World Humanitarian Day

WHD_Main

On 19 August we celebrate World Humanitarian day. Being humanitarian is about improving people’s lives and reducing suffering. This is at the heart of Result CIC’s work.

Result CIC based in the North West of England but works nationally. We regularly see acts of courage and kindness and the immeasurable impact even small acts of this type can have on people’s lives. But does this translate into national policies? Does the UK have a heart?

The way a country treats children with no family must be one of the best ways of testing this. What if you are fleeing a war zone, scared for your life? And, to take an even more extreme situation, what if you are a child with no family left to care for you? Will the UK welcome you?

Last month, July 2017, Hormoz Ahmadzadeh wrote about his own positive experience of arriving as a refugee in the UK as a minor. Many who have made their lives here appreciate the tolerance, support and positive attitude of people in the UK.

It is interesting to ask if a present-day version of Hormoz, aged 15, wished to come to the UK as a lone child refugee, how would he be welcomed?

In 2016 new legislation was put in place by a man who had been a child lone refugee himself. Alf (now Lord) Dubs was one of 699 children whose lives were saved by Sir Nicholas Winton’s Kindertransport Czech programme which supported for children fleeing the Nazis. He introduced an Amendment to the UK Immigration Act, opening a safe and legal route for unaccompanied minors to the UK. MPs debated accepting 3,000 children which some organisations criticsed for being too few.

Earlier this year, 2017, the scheme was closed. Only 200 children had been accepted prior to this – just 6% of the planned number. 280 further places had been found by local authorities, but these places were never filled. Behind each number is a story of a human life and quite possibly a missed opportunity to be humanitarian – to improve that life and reduce the person’s suffering.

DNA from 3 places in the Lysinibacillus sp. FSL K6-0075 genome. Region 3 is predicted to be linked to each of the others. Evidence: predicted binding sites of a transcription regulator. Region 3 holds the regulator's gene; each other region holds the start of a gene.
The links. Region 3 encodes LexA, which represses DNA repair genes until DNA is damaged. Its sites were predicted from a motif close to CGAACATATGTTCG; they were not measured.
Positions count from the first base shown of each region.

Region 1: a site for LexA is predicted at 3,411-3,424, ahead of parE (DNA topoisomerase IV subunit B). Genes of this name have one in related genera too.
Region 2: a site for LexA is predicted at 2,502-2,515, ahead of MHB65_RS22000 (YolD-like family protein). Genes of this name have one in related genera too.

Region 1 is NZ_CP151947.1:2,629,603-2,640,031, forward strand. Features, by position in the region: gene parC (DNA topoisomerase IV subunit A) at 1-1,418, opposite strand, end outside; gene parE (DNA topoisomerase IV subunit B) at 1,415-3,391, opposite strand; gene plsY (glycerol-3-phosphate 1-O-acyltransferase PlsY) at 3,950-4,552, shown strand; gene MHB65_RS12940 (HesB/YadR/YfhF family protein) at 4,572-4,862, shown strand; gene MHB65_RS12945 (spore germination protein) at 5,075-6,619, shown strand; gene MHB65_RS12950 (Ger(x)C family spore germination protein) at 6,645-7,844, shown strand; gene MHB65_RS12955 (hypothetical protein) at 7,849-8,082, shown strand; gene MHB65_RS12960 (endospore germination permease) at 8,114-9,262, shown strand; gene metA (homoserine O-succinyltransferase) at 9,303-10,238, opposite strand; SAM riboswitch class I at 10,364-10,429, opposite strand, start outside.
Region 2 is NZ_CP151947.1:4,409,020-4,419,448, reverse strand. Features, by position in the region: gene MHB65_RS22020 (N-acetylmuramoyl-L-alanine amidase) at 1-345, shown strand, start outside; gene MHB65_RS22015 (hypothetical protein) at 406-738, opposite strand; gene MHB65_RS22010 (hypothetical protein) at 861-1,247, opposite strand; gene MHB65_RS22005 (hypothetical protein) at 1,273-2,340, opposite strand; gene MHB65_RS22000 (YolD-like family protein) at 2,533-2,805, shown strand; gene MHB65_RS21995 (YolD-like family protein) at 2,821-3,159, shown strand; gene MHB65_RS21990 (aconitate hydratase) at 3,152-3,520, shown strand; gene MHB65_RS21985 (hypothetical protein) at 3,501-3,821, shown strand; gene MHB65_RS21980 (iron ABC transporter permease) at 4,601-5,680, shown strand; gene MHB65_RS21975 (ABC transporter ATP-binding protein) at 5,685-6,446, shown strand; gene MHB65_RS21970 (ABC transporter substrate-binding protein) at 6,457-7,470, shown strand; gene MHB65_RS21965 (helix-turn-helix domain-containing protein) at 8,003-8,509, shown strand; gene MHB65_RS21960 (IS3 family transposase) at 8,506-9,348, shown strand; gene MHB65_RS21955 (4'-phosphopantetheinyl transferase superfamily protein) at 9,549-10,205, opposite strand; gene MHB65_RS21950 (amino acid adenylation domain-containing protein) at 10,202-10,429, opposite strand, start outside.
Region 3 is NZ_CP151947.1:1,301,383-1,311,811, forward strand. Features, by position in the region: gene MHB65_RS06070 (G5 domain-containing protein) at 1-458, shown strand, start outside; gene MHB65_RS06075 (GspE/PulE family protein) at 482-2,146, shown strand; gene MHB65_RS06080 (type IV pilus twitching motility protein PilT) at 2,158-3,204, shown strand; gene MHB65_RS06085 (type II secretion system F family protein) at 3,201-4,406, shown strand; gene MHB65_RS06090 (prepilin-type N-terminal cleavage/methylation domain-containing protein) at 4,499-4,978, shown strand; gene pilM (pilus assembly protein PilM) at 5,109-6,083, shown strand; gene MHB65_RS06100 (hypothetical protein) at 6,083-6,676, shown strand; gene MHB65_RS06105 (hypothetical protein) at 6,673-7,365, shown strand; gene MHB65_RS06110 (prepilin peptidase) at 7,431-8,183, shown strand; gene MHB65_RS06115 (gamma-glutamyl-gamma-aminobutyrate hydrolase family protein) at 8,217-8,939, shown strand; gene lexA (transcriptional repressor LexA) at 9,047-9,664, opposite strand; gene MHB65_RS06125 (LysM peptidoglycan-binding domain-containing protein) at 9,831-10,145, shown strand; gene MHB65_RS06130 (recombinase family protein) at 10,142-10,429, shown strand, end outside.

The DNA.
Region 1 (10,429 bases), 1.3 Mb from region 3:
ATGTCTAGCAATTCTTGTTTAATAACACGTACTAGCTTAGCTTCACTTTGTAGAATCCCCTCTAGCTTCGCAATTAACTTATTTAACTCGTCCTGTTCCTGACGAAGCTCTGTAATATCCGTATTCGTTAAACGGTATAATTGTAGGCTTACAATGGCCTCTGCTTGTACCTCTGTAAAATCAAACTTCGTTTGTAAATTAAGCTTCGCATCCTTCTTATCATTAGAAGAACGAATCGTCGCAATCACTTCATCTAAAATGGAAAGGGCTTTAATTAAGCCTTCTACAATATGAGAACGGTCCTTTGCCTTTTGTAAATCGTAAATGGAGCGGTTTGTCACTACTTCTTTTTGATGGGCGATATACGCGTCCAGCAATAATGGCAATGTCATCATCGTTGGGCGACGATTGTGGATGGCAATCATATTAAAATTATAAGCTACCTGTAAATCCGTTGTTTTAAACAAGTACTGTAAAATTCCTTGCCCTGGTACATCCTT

Let’s put this into context. We are the sixth richest country in the world. But we also have 9 of the 10 poorest cities in Northern Europe – as well as 1 of the richest (London). We are, ashamedly, a country with one of the highest levels of inequality. We have a rapidly growing underclass of people such as those thousands of human beings sleeping on the streets of our cities and towns. Newcomers would be right to question how well we look after those who, usually through no fault of their own (despite the lazy stereotypes some parts of the media peddle) fault on hard times.

Result CIC recently met the leader of Manchester’s oldest charity, the Gaddum Centre. She described the work they do with young carers. She said they regularly encounter primary school age carers and the youngest they knew was only 4 years old. Not surprisingly, these children’s roles are rarely recognized by the outside world. Who would expect a 4-year old to be supporting an adult, rather than the other way round?

At Result CIC we believe everyone has the capacity to be happier, to develop and thrive. Our programme working with Greater Manchester Immigration Aid Unit proved what an extraordinary capacity for resilience people have and how the right targeted support can help them sometimes turn their lives round. And we are looking forward to working with a young Creative Experts and coaching them to develop and achieve their goals. We are always interested to talk to new potential partners and individuals who could benefit from what we do. If we can support your organisation’s humanitarian work, at whatever level, get in touch.

 

 

 

 
 

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